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Crescenzi: 10 Reasons Why Treasury Yields are Falling

In addition to recent data showing weakness in the labor market, there are many factors causing Treasury yields to fall of late.

Here are ten of the most prominent:

1) Investors are skeptical about whether there will be a successful hand-off between the inventory- and fiscal-led sources of economic stimulus to more sustainable sources of demand. In other words, investors are unsure whether the recovery will reach escape velocity and make it on its own. Weak income growth, wealth destruction, diminished credibility, and increased regulation, make the hand-off challenging. Structural changes in the economy and low levels of economic activity relative to the "old normal," mean there will be a "new normal" of slower economic growth for some time.

2) A worldwide yield-grab is underway.

Investors have put their fears aside and have bought every risk asset under the sun in 2009, compressing yields and spurring a self-feeding reach for higher yields. The Federal Reserve has put a "curse on cash," pushing investors to move out the risk spectrum for additional yield. In Treasuries, increasing one's risk is accomplished by moving out the yield curve, which is what is happening and is flattening the yield curve.

3) Accentuating the yield grab in recent weeks is the Treasury's recent announcement that it would cut its Supplemental Financing Program (SFP) from $200 billion to $15 billion. In doing so, technical factors associated with it are causing the Fed to expand its balance by $185 billion over a several week period (the Treasury had deposited at the Fed the $200 billion it had borrowed from the public, which has the effect of draining reserves from the banking system because the public borrowing takes money out of the banking system; the paying back of the debts puts money back in the system). This is compressing short-term rates even further, putting a further curse on cash and emboldening investors to move out the yield curve.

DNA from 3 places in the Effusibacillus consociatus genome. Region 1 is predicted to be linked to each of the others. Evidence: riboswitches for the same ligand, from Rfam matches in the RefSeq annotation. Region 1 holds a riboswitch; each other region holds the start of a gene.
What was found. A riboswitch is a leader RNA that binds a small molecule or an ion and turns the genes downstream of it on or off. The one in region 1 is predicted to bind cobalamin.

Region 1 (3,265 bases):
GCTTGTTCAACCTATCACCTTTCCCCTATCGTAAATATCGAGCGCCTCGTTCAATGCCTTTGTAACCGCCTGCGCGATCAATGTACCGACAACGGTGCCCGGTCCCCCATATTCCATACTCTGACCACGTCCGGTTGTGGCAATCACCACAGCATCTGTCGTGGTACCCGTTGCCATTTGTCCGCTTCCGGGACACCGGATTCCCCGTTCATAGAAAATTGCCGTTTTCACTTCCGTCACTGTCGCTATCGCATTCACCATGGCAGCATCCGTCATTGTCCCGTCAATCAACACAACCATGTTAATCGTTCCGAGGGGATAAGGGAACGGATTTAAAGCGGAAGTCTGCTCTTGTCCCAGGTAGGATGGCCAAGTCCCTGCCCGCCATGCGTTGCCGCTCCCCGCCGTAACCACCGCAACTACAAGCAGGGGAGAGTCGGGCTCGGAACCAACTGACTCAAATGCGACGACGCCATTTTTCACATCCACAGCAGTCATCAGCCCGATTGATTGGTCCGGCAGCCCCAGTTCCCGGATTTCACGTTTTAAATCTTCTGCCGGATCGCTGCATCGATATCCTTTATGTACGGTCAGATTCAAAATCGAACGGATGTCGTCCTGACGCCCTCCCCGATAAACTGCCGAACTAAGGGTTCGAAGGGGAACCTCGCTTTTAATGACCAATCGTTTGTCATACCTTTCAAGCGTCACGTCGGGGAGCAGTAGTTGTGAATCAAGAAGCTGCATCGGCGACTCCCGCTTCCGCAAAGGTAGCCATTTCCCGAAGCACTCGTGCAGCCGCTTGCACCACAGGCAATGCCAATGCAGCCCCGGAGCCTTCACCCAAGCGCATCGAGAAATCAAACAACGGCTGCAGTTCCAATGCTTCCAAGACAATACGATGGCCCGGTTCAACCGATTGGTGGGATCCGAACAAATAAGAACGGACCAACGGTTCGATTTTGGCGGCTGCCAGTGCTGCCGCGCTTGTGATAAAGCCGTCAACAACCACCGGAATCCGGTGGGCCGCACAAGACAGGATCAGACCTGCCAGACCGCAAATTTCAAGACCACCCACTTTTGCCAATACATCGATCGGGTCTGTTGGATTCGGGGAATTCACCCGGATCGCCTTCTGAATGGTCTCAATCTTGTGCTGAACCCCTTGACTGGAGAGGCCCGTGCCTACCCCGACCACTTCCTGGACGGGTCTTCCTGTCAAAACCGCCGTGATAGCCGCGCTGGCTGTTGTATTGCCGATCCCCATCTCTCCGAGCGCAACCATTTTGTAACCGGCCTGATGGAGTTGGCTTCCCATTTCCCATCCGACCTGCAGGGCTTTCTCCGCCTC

4) Institutional investors widely expect the core inflation to decline, as it normally does in the aftermath of recessions, because it lags by as much as two years.

5) This means that real interest rates (the nominal, or stated yield minus inflation) have been attractive. Consider, for example, that the U.S. 10-year has yielded about 1.85 percentage points more than the consumer price index over the past 10 years. Moreover, the 10-year has tended to trade about 1.5 percentage points above the federal funds rate and the Fed has indicated that it won't move on rates for an extended period.

6) This might seem counter-intuitive but the Federal Reserve's recent hawkish commentary might also be pusing long-term rates lower. How? By showing resolve against inflation the Fed helps keep inflation expectations down, pressuring downward long-term interest rates. So long as the Fed emphasizes the "how" and not the "when," tough talk on inflation will win points with bond investors worried about the Fed's easy-money policies.

7) The Federal Reserve's most recent policy statement indicated it would purchase the entire $1.25 trillion of mortgage-backed securities it expected to purchase. The Fed had previously stated it would purchase "up to" $1.25 trillion. This means that more "duration," or risk, will be removed from balance sheets across Wall Street, opening up room for more fixed-income assets.

8) Banks, households, and other entities have been severaly underweight Treasuries in recent years relative to historical averages and hence they have become more active participants in recent months and are boosting their Treasury holdings. Recent data indicate a steady contraction in loans at the nation's commercial banks occuring amid steady increases in securities holdings, which account for about 20% of commercial bank assets.

9) Non-commercial futures traders have been short both 10- and 30-year Treasury futures and are as usual being caught on the wrong side of the market.

10) I am sticking with my oft-stated rule regarding Treasury supply: it matters only in bear markets for Treasuries and this is not a bear market. There are limits to this rule, because we don't know to what extent investors will show tolerance toward profligate U.S. spending, but this is probably not going to be an issue unless there is a second round of fiscal stimulus and lack of resolve toward tackling the budget situation.

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Tony Crescenzi
Tony Crescenzi

Tony Crescenzi is Senior VP, Strategist, Portfolio Manager Pimco. Crescenzi makes regular appearances on financial television stations such as CNBC and Bloomberg, and is frequently quoted across the news media. He is also the author of "Investing from the Top Down," "The Strategic Bond Investor," and co-author of the 1200-page book "The Money Market."

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